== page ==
By Keith Trivitt
May 1, 2011
A large part of our role as public relations professionals revolves around branding. And we may often find ourselves discussing corporate culture and engagement, two terms that seem related to the brand, but often in nebulous, somewhat hazy ways. Are brand and corporate culture the same thing? If not, how are they different? How are they related?
Bill Margaritis, corporate vice president of worldwide communications and investor relations at FedEx, and chairman of the Arthur Page Society, describes the difference — and interconnectedness — this way: brand is the promise we make to the marketplace; culture is the set of actions that help bring the brand to life.
In this exclusive PRSA video, Margaritis discusses the FedEx Purple Promise, an effort to engage employees and build a corporate culture that brings their brand to life.
So, when looking at your culture and assessing whether or not it supports and brings life to your brand, take a look at your engagement levels. According to Margaritis, discretionary effort is the most important thing you can build in a culture. And it’s engaged employees who deliver that discretionary effort day in and day out.
When employees are proud to work for your company and satisfied with their role, when they understand the vision and strategy and have a clear line of sight to how they can contribute, they’re engaged, using their talents and passion to make a difference, to go above and beyond. Employees want to belong to something larger than them; they want to connect at an emotional level, and when we can help them do this, their passion and attitude will lead them to out-perform anything they might have done before.
Margaritis talks about the power of this discretionary effort and how engaged employees bring the brand to life.
On the relationship among brand culture and reputation:
Brand is the promise that we make to the marketplace and to the customers we serve — fast, reliable service, for example. Culture, on the other hand, is the set of actions, through our employees and the company, that bring that brand to life. It speaks to the character of the organization, the value system, who we are as corporate citizens and how we treat our people. We view brand and reputation as complementary. Consumers are looking for more than just a brand. They want a relationship with your company. They want to know who you are, what you’re about and how you’re involved in communities. So culture is the connective tissue to reputation. And a strong culture is one that has a strong set of beliefs, values and behaviors around something important.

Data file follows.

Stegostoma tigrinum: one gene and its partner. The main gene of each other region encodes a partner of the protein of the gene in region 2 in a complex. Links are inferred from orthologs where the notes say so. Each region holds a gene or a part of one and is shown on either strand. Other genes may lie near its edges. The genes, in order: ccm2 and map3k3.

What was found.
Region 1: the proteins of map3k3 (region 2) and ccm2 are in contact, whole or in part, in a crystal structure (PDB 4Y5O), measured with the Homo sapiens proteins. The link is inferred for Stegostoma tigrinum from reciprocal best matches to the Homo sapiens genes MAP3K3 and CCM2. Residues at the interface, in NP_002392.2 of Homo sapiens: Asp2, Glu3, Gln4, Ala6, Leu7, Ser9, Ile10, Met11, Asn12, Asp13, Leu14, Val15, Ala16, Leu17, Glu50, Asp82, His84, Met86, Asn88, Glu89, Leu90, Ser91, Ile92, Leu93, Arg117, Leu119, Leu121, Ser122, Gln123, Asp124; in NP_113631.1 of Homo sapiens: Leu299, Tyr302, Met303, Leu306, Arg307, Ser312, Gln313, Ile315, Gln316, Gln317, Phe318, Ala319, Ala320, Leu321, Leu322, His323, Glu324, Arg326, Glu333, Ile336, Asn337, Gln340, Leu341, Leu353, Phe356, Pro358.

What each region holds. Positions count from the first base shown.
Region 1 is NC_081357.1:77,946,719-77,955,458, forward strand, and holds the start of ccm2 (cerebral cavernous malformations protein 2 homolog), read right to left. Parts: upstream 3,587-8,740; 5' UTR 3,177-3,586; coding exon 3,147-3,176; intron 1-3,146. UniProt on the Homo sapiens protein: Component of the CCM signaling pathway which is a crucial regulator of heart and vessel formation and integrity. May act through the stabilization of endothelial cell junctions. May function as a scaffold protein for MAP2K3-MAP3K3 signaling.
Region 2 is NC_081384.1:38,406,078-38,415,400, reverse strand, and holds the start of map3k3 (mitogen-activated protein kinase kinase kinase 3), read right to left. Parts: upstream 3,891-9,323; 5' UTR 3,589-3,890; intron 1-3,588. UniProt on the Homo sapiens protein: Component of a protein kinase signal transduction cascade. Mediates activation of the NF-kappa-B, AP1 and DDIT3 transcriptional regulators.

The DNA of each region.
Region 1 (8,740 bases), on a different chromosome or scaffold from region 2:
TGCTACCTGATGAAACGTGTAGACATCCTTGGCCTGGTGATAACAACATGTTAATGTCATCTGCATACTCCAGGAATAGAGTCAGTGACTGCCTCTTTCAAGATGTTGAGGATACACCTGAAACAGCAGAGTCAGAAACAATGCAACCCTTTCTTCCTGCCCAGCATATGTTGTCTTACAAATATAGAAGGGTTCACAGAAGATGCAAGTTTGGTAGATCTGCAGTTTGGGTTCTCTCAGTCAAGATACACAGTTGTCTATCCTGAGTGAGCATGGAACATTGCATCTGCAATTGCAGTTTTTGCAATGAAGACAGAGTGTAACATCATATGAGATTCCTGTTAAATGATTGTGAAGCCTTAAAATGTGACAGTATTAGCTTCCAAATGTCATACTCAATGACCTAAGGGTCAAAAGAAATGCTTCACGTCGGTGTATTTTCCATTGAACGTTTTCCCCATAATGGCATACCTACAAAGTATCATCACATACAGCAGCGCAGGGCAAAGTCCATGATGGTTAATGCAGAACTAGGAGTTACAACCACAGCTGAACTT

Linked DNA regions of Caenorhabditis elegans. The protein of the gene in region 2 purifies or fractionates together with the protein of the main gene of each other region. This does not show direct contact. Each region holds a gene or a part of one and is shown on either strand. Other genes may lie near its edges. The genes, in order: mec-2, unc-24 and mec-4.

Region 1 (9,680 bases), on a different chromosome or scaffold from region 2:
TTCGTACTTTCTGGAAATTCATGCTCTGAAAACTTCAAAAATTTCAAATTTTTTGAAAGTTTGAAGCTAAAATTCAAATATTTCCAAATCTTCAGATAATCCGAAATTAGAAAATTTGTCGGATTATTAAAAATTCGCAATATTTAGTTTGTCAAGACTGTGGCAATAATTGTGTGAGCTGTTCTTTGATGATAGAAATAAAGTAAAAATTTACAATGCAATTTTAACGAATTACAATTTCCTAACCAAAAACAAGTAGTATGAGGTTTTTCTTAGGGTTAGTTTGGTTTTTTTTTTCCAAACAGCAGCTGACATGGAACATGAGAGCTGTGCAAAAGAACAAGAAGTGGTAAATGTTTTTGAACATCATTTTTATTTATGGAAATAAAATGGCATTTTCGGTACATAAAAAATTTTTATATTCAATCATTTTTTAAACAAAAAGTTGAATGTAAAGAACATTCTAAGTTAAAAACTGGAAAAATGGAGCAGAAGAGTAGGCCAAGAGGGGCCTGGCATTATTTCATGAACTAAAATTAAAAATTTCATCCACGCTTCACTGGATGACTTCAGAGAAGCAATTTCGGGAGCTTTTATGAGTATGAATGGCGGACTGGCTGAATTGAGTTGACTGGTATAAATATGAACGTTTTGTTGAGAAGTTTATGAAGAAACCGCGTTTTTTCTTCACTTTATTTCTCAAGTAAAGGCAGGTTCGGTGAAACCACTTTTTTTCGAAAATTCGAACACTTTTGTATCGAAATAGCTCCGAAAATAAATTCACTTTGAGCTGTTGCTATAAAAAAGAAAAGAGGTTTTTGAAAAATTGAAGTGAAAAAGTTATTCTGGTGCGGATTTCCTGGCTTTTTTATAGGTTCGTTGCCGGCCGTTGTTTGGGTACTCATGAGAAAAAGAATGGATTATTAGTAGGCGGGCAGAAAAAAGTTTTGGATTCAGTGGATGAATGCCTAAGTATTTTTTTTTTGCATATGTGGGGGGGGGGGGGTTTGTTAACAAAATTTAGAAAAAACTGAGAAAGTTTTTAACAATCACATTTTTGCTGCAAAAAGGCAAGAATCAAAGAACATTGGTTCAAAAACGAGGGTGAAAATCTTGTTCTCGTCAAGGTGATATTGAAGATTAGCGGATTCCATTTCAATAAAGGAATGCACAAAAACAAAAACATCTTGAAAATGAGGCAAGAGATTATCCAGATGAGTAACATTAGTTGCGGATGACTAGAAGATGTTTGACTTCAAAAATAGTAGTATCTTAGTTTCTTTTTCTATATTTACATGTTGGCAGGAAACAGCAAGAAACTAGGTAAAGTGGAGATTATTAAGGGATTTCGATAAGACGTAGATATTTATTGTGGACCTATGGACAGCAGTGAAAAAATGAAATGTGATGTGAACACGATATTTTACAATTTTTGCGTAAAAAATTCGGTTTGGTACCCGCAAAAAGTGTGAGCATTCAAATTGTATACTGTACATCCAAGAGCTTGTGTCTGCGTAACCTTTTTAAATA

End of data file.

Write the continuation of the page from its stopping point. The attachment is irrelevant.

On employees contributing to the company culture:
In our case, being in a service industry, great customer service has to be ingrained in all of our front-line people. Every one of their actions every day can either help or hurt that reputation.
One of the most powerful things you can build in a culture is discretionary effort. People love to be part of an organization that goes above and beyond, because they’re winners. It’s not something you can legislate in a manual or in a training class, because it speaks to the heart.
There’s an emotional spirit that comes through when someone goes the extra mile to do the right thing. That’s what we strive for through all of our programming. A lot of it is storytelling. It’s capturing real people in real places and having them tell their stories.
On measuring the value of employee communication campaigns:
We have a robust research instrument in play right now to try to understand loyalty, pride, engagement and how employees view our reputation. A proud employee is going to be a loyal employee who will go above and beyond.
We also try to connect this research to our external reputational research. We want to see if there’s any correlation between how our employees feel about these issues versus external stakeholders. So our research is actionable, and it’s outcome-based. We want our folks to be ambassadors of the brand. The more informed they are, the more motivated they are, the more connected they are and the more likely they are to be ambassadors.
On the evolving role of corporate communications:
We’re finding that a communications professional inside a company needs to be a counselor, a strategist, a partner and a problem solver to the internal clients — much more than someone who just writes good copy, gets an email out or runs a good meeting. Our clients are now in a much more complex environment. They need to have a partner who can help them think through all these issues and get outcome-based results.
The new communications professional has to have a much broader set of skills. They need to be strategists. They need to be well versed in research and applying that research. They need to be able to negotiate and be persuasive. They need to have strong business acumen, know how to run a project, know how to build coalitions and know how to work horizontally — not just vertically.
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